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I’m confused. Nowhere in the document I received from the IRS or State does it say that I’m being “audited.” It states “We need more information” and “We’re unable to verify the amounts you claimed as itemized deductions” and “We’ve recomputed your return.” Is this the same thing as an audit?

Yes, absolutely this is an audit! Whether the IRS or State Governments say they are “examining you return” or that they “need more information,” it all means you are getting audited. Regardless of the words being used, this is dangerous and can cost you a lot of money.

I am disappointed, angry, stressed, scared, insecure, irritated and upset about this audit, and now I have to do a whole lot of time-consuming, tedious work. Isn’t this all the tax preparer’s fault?

The preparer didn’t select anyone for an audit. They didn’t select the timing. They don’t control the State’s aggressive computer or their policies or procedures. They prepare the best, most accurate tax return that they can, and many times, in an attempt to be conservative, claim fewer deductions than what is legally allowed.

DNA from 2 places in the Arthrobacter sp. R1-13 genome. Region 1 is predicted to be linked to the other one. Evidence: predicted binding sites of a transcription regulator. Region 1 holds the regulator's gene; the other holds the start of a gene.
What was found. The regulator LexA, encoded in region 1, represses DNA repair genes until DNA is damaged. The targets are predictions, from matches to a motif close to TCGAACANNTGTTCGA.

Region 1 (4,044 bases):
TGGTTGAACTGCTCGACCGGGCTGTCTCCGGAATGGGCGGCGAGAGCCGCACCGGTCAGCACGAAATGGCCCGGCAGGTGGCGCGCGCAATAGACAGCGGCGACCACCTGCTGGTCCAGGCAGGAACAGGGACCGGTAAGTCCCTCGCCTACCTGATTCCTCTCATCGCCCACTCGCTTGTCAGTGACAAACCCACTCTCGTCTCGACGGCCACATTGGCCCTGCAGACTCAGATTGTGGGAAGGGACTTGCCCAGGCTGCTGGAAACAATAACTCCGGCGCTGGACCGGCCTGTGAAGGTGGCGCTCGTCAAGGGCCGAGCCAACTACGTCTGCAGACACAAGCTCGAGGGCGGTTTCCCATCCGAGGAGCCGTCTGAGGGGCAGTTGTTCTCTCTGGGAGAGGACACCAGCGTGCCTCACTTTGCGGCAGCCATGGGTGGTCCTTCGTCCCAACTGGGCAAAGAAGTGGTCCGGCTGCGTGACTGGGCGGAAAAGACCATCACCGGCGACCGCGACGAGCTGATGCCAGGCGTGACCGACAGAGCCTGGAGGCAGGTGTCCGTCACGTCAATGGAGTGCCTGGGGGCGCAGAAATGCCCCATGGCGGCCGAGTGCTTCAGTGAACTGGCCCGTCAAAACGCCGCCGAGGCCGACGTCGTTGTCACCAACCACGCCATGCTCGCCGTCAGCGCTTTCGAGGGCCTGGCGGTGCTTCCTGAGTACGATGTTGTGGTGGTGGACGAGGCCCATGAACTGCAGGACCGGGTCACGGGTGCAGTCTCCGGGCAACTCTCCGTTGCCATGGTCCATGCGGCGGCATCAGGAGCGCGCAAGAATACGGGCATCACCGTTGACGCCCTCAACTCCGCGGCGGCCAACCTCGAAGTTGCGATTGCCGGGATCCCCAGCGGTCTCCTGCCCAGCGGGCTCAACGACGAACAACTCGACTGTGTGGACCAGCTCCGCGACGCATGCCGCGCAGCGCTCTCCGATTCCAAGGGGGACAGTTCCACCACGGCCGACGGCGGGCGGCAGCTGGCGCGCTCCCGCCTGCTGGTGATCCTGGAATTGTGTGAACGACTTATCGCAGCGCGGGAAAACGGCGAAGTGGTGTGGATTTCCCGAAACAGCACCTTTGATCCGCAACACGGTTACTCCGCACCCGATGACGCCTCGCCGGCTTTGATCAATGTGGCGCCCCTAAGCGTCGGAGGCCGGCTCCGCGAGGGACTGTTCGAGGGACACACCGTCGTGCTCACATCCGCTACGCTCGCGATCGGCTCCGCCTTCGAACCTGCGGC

I already paid for my tax return. Why do I have to pay extra for this?

The Audit Defense Package is an additional service, with additional costs. This is clearly stated in the Engagement Letter signed by every client, i.e. “In the event of such government tax examination, we will be available upon request to represent you and will render additional invoices for the additional time and expenses incurred.” This language is standard and is used by every CPA in the United States.

Why should I pay $275 for a binder and some dividers?

This is a significant audit defense, not just a simple binder. We have worked on this package for months, and it contains 30 years of knowledge and experience. It is highly unlikely that a beginner alone could produce the documentation that the State Government requires.


This new system is more efficient, more powerful, and more comprehensive. It has a significant amount of defensive material, including court cases and IRS rules that are in the taxpayers’ favor and are frequently ignored. More information is given on the “Why Audit Defense?”